We are giving all the objects in our life a digital voice.. But they’re also collecting information on us.

We are giving all the objects in our life a digital voice, but they’re also collecting information on us.
Photo Credit: sys-con

Wi-fi, the internet of things, and your personal information

We are becoming more and more involved with technology that helps us keep track of things in our lives. However it’s also collecting personal data on us, and in some cases sending that information to third parties, whether it be an autonomous vehicle, TV, exercise tracker, or even sex toy.

Are the laws up to date on privacy and such data collection.

Samuel Trosow is an Associate Professor at the University of Western Ontario holding a joint appointment in the Faculty of Law and Faculty of Information & Media Studies (FIMS).

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Professor Sam Trosow, University of Western Ontario holding a joint appointment in the Faculty of Law and Faculty of Information & Media Studies
Professor Sam Trosow, University of Western Ontario holding a joint appointment in the Faculty of Law and Faculty of Information & Media Studies © Geoff Robins- Wester University, Ontario

It’s called the “internet of things”, meaning a variety of high tech devices designed to make our living easier and which can communicate with each other. For example, you can turn your house lights on via mobile phone from your workplace and regulate home heating. Your heart rated might be transmitted from your exercise device to your doctor as an another example.

But, there’s a downside to all this connectedness. Professor Trosow says many of these devices are intrusive, either directly or indirectly.

He also notes that lots of seemingly innocuous “anonymous” data gathered can create a very detailed picture of the individual and their activities and also be able to identify them if it were to be combined and collated.

For example, recent headlines told how your smart TV could track you.

A lawsuit was filed and a multi-million dollar settlement made over highly personal data collected by the maker of a female sex toy

A smart TV launch in January 2015> Many concerns have been expressed about how smart TV’s can spy on you in your home.
A smart TV launch in January 2015> Many concerns have been expressed about how smart TV’s can spy on you in your home. ©  Kim Hong-Ji/Reuters

Questions have also been raised about the data collected by exercise devices about your physical health and how insurance companies might use that to deny claims. Hacking of these various devices, including such things as baby monitors is also a concern says Professor Trosow.

He is the lead author on a paper called, “The Internet of Things: Implications for Consumer Privacy under Canadian Law” (abstract HERE)

The company behind the sex toy vibrator was sued by a user for collecting highly personal information on the vibrators use. The company settled for $4 million in 2017
The company behind the sex toy vibrator was sued by a user for collecting highly personal information on the vibrators use. The company settled for about $4 million in 2017 © Canadian Press-HO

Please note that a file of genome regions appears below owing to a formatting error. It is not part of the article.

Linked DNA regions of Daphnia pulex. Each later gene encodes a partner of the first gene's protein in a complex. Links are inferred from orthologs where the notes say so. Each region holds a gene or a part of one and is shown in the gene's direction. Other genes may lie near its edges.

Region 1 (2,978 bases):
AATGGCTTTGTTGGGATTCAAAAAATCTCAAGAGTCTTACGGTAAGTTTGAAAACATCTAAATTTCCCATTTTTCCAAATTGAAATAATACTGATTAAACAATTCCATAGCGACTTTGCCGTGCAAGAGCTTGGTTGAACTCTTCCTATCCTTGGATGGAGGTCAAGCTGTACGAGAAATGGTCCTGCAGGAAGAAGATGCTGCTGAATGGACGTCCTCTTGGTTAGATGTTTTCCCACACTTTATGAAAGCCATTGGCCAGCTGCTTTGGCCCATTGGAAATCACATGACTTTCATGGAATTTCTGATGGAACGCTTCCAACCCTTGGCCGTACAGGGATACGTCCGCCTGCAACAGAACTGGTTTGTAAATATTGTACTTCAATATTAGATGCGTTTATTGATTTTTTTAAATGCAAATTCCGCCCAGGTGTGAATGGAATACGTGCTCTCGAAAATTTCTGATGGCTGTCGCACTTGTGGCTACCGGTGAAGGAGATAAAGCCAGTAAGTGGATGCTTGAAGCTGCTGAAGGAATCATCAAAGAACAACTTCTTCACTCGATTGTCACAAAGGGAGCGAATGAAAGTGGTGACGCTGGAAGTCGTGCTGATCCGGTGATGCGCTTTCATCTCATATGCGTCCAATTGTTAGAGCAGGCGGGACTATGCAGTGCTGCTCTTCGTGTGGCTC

A recent announcement also says an American multi-national Alphabet (Google) wants to develop an entire district “an entirely” wireless controlled micro-city in downtown Toronto Ontario.

Many promoters extoll the virtues of driverless vehicles. but they will also track all your movements, time, date, place, and possibly much more information
Many promoters extoll the virtues of driverless vehicles. but they will also track all your movements, time, date, place, and possibly much more information and where might that information end up? © CBC

It is unsure what that might mean in terms of people’s privacy.

In the paper Trosow advocates for stronger privacy regulation of wi-fi devices. He notes that privacy laws are not keeping pace with technology and suggests significant policy changes are needed to protect Canadian consumers privacy, and security. First however,  he says the very complicated and difficult to understand “terms of use” policies of all these devices, which covers data collection and use, needs to be simplified and standardised so consumers have a better understanding of the implications of using these devices.

Additional info

CNBC- N Nguyen: Mar 9/17: smart RV-privacy settings

https://www.cnbc.com/2017/03/09/if-you-have-a-smart-tv-take-a-closer-look-at-your-privacy-settings.html

WIRED: Feb 7/17: Keep your TV from spying on you

https://www.wired.com/2017/02/smart-tv-spying-vizio-settlement/

RCI: Sep 15/17: lawsuit over sex toy data

http://www.rcinet.ca/en/2016/09/15/lawsuit-over-sex-toy-spying/

Financial Post: May 6/17: Toronto wired micro-city

http://business.financialpost.com/technology/google-parent-alphabet-applies-to-turn-12-acres-of-torontos-waterfront-into-connected-high-tech-city-sources

The Register: A Orlowski: google- posthuman experiment

https://www.theregister.co.uk/2016/04/06/google_exec_wed_love_to_build_a_city/

Gaurdian(UK) Mar 14/17 Sex toy- tracks women

https://www.theguardian.com/technology/2017/mar/14/we-vibe-vibrator-tracking-users-sexual-habits

Huff Post: M Weinstein: Dec 21/16: Fitbit personal info.

https://www.huffingtonpost.com/mark-weinstein/what-your-fitbit-doesnt-w_b_8851664.html

Associated Press (via LA Times): Mar 29/17: Phone tracking used by insurance to deny claims

http://www.latimes.com/business/la-fi-insurance-claims-cellphone-20170329-story.html

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